Careers

Careers in Nanotechnology

Nanotechnology has developed into a global industry estimated to be worth in excess of one trillion euro in the coming years1. On a daily basis new consumer goods are appearing on the market with so-called 'nano'-enhancements. Indeed from cosmetics to sporting goods the nanorevolution is well underway. However nanotechnology has another side which is often over looked that is it is an enabling technology which contributes to and underlines many advances in traditional manufacturing processes from ingredient selection in the food industry to materials testing in engineering sectors.

The Irish government has been quick to realise the opportunities which nanotechnlogy can offer and the country is well positioned to take advantage of this with strong 'nano' related industries already established in a number of key sectors such as:

  • The electronics industry
  • The Chemical and Pharmaceutical industry
  • The Food sector
  • Medical devices sector

The demand for qualified graduates to drive this global development is set to rise in gradually by 2015 with estimates of over 200 million people worldwide being directly employed by nanotechnology based industries2.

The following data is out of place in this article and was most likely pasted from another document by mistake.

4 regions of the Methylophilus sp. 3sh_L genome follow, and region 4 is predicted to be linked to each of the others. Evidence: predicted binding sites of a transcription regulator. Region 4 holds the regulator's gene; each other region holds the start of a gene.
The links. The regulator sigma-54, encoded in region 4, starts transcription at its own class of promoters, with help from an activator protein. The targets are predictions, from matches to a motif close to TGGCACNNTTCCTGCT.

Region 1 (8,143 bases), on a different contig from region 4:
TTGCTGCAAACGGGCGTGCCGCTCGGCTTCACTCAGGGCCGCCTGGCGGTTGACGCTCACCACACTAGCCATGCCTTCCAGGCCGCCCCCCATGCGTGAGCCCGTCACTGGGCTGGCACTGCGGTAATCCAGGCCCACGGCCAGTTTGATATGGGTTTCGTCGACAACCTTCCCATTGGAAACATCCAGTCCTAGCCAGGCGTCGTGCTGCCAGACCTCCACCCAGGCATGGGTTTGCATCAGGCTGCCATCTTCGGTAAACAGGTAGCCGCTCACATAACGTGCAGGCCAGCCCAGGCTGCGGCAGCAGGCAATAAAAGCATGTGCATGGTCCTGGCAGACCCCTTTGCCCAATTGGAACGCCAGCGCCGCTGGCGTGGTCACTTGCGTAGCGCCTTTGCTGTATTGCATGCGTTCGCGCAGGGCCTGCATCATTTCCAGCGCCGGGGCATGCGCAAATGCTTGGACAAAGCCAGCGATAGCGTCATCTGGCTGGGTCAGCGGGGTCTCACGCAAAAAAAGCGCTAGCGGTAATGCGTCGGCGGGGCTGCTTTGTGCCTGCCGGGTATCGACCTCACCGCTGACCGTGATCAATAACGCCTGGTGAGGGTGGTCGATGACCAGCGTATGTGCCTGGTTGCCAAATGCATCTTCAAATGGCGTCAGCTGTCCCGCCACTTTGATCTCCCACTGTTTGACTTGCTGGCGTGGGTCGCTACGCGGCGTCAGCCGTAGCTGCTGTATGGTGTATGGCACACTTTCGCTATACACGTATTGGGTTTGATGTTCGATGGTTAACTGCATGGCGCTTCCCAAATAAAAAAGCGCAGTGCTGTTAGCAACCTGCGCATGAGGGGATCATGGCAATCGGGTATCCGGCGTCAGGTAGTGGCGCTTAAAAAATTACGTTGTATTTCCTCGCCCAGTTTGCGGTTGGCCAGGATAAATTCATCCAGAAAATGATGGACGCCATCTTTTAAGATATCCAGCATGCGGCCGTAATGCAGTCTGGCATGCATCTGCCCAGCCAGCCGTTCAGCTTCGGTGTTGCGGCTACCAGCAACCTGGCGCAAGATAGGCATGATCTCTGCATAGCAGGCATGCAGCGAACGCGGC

So what makes a nanotechnologist: the general consensus is that nanotechnology grew out off the fundamental disciplines of science and so any science graduate in theory should be able to fulfil the role of a nanotechnologist.

However nanotechnology is, by its nature, multidisciplinary, and current undergraduate programs in science and engineering often tend to compartmentalise themselves into discreet disciplines i.e. physics, chemistry, engineering or biology with little influence or overlap. As a result, many graduates find that they have gaps in their knowledge as nanotechnologists. The DIT offers Ireland's only science with nanotechnology BSc to help train scientists with a keen understanding of nanotechnology for the future (see the education sector). Figure 1 shows the key areas, which can allow a graduate to enter into a successful research or industrial based career in nanotechnology.

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Figure 1

For a current breakdown of the Irish nanotechnology industry visit the Irish Nanotechnology Association

1UK Department of Trade and Industry and Office of Science and Technology; New Dimensions for Manufacturing A UK Strategy for Nanotechnology (June 2002)

2Cientifica "Half Way to the Trillion-Dollar Market? A Critical Review of the Diffusion of Nanotechnologies" http://www.cientifica.eu